Rose Park Sunday School (Adults and Children) at 8:45 a.m. / Worship at 9:45 a.m.

Madison Sunday School (Adults and Children) 10:15 a.m. / Worship at 11:15 a.m.

Humble Trust

Based on Joel 2:23-32, 2Timothy 4:6-8, Luke 18:9-14

          The last Sunday of October is traditionally celebrated as “Reformation Sunday”.  It is a good time to stop and remember where this form of Christianity originated.  Church history states that on October 31,1517, in Wittenburg, Germany, a Roman Catholic priest named Martin Luther nailed a paper containing a set of 95 opinions of what was wrong with the Church to a church door.  These “theses” of Luther’s were an academic exercise in rhetoric, challenging all who read them to come and debate him face-to-face on some or all of these ideas.  Those not able to come to him were challenged to send written opposition to these 95 ideas that Luther believed the Roman Catholic church (the only Christian Church in the West at that time) needed to heed to be in concert with scriptural teaching.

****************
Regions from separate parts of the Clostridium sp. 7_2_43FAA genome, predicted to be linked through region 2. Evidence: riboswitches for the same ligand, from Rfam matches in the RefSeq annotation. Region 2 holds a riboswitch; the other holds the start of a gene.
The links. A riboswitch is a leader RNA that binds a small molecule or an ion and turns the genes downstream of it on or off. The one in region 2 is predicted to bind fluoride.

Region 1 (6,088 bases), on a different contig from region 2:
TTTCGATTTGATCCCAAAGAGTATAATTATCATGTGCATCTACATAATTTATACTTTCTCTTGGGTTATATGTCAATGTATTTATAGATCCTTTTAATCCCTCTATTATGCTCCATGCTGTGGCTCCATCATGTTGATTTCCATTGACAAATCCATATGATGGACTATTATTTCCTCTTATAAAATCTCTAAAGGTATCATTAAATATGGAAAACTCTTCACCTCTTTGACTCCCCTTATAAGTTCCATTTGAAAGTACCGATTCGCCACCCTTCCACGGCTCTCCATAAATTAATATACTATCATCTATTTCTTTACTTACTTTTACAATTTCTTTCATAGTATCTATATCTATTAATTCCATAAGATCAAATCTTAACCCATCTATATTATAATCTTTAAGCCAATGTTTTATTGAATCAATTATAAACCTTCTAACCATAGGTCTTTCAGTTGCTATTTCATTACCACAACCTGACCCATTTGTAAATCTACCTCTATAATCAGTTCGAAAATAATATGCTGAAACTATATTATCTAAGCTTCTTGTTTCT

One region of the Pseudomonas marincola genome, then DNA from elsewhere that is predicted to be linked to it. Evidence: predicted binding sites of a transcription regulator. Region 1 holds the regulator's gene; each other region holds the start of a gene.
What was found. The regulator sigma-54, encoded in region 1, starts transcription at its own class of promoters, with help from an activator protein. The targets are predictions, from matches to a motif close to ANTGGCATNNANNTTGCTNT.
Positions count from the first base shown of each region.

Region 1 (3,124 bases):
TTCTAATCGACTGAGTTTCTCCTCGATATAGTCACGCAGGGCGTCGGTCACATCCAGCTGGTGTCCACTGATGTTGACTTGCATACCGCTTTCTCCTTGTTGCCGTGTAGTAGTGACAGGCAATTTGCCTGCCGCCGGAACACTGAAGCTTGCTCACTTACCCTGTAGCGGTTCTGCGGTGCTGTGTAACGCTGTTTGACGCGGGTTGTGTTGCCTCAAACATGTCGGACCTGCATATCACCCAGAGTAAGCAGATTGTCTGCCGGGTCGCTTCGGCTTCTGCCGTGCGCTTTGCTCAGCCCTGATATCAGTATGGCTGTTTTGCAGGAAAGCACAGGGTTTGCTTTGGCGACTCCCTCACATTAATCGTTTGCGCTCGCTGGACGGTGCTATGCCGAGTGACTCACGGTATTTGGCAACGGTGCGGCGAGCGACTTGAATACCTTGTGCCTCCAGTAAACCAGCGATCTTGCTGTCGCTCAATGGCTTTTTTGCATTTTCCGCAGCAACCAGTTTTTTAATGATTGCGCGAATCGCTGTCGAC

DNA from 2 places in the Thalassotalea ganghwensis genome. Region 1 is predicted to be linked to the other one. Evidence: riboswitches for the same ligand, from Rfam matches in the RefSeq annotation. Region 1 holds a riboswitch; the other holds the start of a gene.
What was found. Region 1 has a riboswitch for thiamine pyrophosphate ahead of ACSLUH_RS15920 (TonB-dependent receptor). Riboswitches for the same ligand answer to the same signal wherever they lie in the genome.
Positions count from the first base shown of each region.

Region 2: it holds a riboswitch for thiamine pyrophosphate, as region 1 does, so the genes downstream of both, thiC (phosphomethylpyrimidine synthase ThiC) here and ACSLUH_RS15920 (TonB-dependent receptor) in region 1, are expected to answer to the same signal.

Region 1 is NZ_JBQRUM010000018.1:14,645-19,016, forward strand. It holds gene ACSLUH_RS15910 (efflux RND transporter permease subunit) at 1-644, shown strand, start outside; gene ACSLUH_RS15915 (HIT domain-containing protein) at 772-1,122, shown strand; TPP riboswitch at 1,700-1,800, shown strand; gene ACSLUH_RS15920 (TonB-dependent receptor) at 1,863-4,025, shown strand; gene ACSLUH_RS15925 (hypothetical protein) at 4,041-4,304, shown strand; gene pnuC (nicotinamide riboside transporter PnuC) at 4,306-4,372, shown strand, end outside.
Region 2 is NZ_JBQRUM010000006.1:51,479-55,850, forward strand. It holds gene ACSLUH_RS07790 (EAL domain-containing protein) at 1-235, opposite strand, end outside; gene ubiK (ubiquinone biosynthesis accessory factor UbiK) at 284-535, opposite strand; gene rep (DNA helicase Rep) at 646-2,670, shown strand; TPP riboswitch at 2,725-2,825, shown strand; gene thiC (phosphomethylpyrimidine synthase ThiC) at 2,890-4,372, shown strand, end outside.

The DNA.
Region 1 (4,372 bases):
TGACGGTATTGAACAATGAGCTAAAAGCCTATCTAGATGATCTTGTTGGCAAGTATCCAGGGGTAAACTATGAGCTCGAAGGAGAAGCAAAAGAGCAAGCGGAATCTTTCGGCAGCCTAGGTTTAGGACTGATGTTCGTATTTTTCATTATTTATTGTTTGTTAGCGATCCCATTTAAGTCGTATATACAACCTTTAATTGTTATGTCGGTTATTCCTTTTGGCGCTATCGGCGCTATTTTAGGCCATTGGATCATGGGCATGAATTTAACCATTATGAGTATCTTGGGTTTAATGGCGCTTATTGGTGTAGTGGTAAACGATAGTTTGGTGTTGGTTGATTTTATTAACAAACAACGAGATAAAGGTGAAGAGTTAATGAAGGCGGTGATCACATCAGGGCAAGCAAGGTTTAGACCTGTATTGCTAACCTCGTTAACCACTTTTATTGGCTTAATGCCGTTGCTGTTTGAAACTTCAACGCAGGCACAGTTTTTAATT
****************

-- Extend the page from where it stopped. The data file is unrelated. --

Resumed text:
Now it is unlikely that Luther actually nailed the paper to the door of the church, but it is the case that Luther’s opinions began a process in the Church that would ultimately lead to the schism known as the Protestant Reformation.  Luther would be excommunicated four years later because he was asked at the Diet of Worms (a Church meeting in the city of Worms) to recant his position on the Church’s policies.  He looked at the Pope, Holy Roman Emperor and other assembled dignitaries and humbly stated the following, “…Unless I am convicted by Scripture and plain reason, I do not accept the authority of the popes and councils,” he said, “for they have contradicted each other. My conscience is captive to the Word of God. I cannot and will not recant anything….”